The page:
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Voicemails Notice of FMLA Request

Jake Waterman worked at White Interior Solutions as a floor finisher and installer. While employed, Waterman’s father was diagnosed with degenerative bone disease, polycythemia blood disease, and a ruptured aorta. Waterman had been sharing his father’s worsening condition with his supervisor and two coworkers. In April 2018, Waterman learned from his family that his father’s doctor stated that his dad would “most likely die” if he did not seek treatment immediately from the doctor. As he missed work the next day to be with his father, Waterman left a voicemail for his supervisor as required by company policy. He also left a message for the co-owner to explain the situation. He did not receive a response to his voicemails. Waterman was out from work for the next week to care for his father. On April 16, the company reached out to him because he had not returned to work. Waterman responded that his dad was “still pretty bad off” and could only “get out of bed a couple hours here and there during the day.” He was told to contact his supervisor, which Waterman protested via message. The co-owner fired him stating “[Y]ou abandoned your job according to everyone.”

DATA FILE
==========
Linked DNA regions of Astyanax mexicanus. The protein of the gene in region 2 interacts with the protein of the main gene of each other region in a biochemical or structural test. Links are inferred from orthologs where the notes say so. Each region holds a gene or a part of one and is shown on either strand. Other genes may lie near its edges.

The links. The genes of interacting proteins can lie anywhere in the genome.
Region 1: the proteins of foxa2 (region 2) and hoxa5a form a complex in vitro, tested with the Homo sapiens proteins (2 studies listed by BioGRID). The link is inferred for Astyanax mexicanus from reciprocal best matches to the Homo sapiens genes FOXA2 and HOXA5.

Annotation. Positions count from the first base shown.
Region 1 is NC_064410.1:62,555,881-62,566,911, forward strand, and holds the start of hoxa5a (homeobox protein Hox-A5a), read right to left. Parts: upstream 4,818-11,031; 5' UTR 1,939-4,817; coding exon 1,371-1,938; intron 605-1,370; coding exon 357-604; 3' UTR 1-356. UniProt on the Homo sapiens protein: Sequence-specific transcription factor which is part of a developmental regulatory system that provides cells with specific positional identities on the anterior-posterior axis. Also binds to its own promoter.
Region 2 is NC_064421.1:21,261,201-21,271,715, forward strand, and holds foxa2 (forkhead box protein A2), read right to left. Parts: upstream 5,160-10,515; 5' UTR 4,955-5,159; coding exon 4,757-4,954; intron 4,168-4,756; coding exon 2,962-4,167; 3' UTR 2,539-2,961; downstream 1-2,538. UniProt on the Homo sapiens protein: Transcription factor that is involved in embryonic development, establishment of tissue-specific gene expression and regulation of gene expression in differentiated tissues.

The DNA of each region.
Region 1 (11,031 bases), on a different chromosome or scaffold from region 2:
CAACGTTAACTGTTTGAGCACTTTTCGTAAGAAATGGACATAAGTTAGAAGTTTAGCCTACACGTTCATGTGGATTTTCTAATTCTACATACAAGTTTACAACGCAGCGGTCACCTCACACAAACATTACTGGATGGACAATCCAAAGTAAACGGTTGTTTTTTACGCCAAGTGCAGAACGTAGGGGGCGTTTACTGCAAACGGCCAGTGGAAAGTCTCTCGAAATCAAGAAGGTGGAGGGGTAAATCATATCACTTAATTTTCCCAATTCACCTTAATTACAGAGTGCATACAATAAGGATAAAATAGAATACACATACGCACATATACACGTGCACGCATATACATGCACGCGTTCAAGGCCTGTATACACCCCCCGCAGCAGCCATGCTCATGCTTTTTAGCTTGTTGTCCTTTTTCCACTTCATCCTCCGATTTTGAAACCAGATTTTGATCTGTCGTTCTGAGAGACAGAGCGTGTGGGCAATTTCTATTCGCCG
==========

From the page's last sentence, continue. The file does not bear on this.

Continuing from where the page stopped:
Waterman brought suit for retaliation under the Family and Medical Leave Act (FMLA). White argued that Waterman’s absence was not protected because he had not given prior notice of his intent to leave under the FMLA. The federal district court disagreed and upheld Waterman’s right to proceed. The allegations reflected a reasonable inference that Waterman had given sufficient notice of his intent to take FMLA leave. He had communicated his father’s condition through the two voicemails and had told the co-owner about his father’s condition. There were also sufficient facts alleged to provide a causal connection between Waterman’s attempt to take FMLA leave and his subsequent termination. He was terminated just nine days after leaving to care for his father.